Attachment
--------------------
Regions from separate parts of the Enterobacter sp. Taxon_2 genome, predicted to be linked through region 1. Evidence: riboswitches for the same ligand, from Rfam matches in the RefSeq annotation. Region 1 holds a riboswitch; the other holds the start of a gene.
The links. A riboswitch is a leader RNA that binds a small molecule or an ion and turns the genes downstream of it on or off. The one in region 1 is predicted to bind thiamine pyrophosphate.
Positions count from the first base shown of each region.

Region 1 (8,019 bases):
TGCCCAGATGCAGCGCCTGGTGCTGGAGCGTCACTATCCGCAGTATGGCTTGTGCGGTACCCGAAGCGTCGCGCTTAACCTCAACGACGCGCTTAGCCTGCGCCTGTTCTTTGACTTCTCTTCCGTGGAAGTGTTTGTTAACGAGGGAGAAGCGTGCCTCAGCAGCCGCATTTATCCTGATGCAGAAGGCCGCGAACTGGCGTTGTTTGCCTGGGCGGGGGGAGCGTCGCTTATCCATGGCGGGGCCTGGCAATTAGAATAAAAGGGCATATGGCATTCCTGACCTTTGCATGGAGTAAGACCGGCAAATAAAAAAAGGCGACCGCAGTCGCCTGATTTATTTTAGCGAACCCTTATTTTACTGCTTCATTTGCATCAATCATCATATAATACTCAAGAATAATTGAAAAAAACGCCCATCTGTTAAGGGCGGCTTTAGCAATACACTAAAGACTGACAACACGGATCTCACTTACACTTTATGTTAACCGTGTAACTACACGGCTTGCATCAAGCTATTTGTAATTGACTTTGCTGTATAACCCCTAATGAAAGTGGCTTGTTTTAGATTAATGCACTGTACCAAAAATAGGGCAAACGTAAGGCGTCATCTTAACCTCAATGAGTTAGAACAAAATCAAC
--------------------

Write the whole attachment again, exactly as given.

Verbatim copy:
Regions from separate parts of the Enterobacter sp. Taxon_2 genome, predicted to be linked through region 1. Evidence: riboswitches for the same ligand, from Rfam matches in the RefSeq annotation. Region 1 holds a riboswitch; the other holds the start of a gene.
The links. A riboswitch is a leader RNA that binds a small molecule or an ion and turns the genes downstream of it on or off. The one in region 1 is predicted to bind thiamine pyrophosphate.
Positions count from the first base shown of each region.

Region 1 (8,019 bases):
TGCCCAGATGCAGCGCCTGGTGCTGGAGCGTCACTATCCGCAGTATGGCTTGTGCGGTACCCGAAGCGTCGCGCTTAACCTCAACGACGCGCTTAGCCTGCGCCTGTTCTTTGACTTCTCTTCCGTGGAAGTGTTTGTTAACGAGGGAGAAGCGTGCCTCAGCAGCCGCATTTATCCTGATGCAGAAGGCCGCGAACTGGCGTTGTTTGCCTGGGCGGGGGGAGCGTCGCTTATCCATGGCGGGGCCTGGCAATTAGAATAAAAGGGCATATGGCATTCCTGACCTTTGCATGGAGTAAGACCGGCAAATAAAAAAAGGCGACCGCAGTCGCCTGATTTATTTTAGCGAACCCTTATTTTACTGCTTCATTTGCATCAATCATCATATAATACTCAAGAATAATTGAAAAAAACGCCCATCTGTTAAGGGCGGCTTTAGCAATACACTAAAGACTGACAACACGGATCTCACTTACACTTTATGTTAACCGTGTAACTACACGGCTTGCATCAAGCTATTTGTAATTGACTTTGCTGTATAACCCCTAATGAAAGTGGCTTGTTTTAGATTAATGCACTGTACCAAAAATAGGGCAAACGTAAGGCGTCATCTTAACCTCAATGAGTTAGAACAAAATCAAC